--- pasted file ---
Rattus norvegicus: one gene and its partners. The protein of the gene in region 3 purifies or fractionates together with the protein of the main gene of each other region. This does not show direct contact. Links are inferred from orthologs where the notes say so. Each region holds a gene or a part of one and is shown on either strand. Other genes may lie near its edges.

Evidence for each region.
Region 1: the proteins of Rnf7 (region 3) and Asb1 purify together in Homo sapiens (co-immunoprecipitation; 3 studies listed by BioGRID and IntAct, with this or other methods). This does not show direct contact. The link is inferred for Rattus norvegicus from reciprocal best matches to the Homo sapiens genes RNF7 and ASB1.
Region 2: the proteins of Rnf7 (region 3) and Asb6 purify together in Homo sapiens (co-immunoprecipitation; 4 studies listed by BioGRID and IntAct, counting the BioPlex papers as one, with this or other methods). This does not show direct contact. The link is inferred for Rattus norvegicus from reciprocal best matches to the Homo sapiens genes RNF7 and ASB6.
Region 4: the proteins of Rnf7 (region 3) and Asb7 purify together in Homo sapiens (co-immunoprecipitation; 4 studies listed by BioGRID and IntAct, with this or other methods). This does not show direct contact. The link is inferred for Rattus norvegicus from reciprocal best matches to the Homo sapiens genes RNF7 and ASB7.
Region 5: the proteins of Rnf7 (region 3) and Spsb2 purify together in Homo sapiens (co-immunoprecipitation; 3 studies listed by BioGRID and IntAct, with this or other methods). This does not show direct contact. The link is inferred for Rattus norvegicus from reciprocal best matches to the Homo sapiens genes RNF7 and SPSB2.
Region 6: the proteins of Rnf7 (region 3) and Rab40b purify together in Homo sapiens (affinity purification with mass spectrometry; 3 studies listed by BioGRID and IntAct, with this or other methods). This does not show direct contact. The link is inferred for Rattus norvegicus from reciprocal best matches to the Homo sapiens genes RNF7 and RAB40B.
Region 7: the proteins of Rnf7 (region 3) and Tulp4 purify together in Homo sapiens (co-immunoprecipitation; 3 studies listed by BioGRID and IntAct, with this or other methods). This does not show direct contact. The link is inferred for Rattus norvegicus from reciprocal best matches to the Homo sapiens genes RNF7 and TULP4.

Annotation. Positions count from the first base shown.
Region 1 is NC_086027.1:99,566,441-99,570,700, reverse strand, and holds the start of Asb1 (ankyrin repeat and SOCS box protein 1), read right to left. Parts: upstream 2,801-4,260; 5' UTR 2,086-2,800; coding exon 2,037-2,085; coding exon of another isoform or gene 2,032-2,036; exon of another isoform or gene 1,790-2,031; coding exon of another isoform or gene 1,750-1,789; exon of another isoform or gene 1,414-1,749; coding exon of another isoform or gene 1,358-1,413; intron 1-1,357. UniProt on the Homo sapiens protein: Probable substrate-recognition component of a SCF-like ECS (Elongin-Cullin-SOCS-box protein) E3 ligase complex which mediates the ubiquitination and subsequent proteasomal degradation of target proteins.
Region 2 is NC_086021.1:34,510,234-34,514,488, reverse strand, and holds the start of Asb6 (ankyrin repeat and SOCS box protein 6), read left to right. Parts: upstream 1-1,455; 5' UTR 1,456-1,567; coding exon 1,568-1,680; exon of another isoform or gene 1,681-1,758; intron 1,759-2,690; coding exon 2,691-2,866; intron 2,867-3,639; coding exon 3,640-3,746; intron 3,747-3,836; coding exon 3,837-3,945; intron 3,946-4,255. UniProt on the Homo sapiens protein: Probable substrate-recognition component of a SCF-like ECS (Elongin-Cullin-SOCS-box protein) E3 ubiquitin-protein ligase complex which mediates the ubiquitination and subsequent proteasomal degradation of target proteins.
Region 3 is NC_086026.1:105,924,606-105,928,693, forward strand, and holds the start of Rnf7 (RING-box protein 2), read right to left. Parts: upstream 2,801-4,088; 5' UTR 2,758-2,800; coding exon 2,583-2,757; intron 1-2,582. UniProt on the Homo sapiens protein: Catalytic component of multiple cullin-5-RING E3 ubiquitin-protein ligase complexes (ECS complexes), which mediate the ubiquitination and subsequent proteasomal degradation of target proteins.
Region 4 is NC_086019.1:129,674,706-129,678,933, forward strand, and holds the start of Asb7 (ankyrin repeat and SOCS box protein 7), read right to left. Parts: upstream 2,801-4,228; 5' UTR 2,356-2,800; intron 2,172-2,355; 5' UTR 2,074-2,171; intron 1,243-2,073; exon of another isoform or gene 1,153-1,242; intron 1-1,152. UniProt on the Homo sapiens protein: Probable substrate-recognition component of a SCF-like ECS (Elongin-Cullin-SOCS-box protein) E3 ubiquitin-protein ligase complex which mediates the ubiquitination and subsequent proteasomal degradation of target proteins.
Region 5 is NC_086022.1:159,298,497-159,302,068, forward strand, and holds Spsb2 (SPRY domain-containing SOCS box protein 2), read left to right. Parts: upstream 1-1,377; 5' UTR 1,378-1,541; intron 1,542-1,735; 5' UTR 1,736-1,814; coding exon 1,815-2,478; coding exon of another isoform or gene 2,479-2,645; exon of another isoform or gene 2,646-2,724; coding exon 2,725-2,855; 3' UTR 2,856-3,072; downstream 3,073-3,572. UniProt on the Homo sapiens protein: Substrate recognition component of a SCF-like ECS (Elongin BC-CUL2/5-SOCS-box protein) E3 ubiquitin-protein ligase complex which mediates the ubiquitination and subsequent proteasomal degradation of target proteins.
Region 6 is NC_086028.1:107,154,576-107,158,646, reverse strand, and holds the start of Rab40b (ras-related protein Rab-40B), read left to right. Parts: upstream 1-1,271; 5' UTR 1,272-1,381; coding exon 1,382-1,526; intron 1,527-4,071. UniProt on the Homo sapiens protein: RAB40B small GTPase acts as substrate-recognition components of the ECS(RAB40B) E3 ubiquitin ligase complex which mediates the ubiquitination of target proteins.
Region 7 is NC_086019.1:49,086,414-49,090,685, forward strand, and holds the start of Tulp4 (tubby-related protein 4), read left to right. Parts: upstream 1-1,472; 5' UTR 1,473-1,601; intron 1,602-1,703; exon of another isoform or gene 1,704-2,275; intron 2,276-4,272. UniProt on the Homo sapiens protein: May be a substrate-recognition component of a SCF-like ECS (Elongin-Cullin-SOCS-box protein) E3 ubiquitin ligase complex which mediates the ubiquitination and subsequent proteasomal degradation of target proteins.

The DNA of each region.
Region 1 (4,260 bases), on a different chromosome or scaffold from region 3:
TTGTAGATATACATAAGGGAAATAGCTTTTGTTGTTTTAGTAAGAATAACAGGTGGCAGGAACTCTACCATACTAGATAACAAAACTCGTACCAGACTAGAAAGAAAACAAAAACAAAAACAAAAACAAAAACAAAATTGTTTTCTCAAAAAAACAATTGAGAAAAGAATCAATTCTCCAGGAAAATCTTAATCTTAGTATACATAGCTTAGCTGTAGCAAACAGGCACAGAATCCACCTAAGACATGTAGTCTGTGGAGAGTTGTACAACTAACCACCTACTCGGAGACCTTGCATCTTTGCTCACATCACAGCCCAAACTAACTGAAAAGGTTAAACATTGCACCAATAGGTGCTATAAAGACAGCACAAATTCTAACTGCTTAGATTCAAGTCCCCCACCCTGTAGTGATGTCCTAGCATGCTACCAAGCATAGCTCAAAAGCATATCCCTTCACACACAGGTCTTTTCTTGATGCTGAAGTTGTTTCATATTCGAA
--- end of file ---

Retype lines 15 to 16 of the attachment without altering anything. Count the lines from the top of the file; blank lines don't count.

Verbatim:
Region 6 is NC_086028.1:107,154,576-107,158,646, reverse strand, and holds the start of Rab40b (ras-related protein Rab-40B), read left to right. Parts: upstream 1-1,271; 5' UTR 1,272-1,381; coding exon 1,382-1,526; intron 1,527-4,071. UniProt on the Homo sapiens protein: RAB40B small GTPase acts as substrate-recognition components of the ECS(RAB40B) E3 ubiquitin ligase complex which mediates the ubiquitination of target proteins.
Region 7 is NC_086019.1:49,086,414-49,090,685, forward strand, and holds the start of Tulp4 (tubby-related protein 4), read left to right. Parts: upstream 1-1,472; 5' UTR 1,473-1,601; intron 1,602-1,703; exon of another isoform or gene 1,704-2,275; intron 2,276-4,272. UniProt on the Homo sapiens protein: May be a substrate-recognition component of a SCF-like ECS (Elongin-Cullin-SOCS-box protein) E3 ubiquitin ligase complex which mediates the ubiquitination and subsequent proteasomal degradation of target proteins.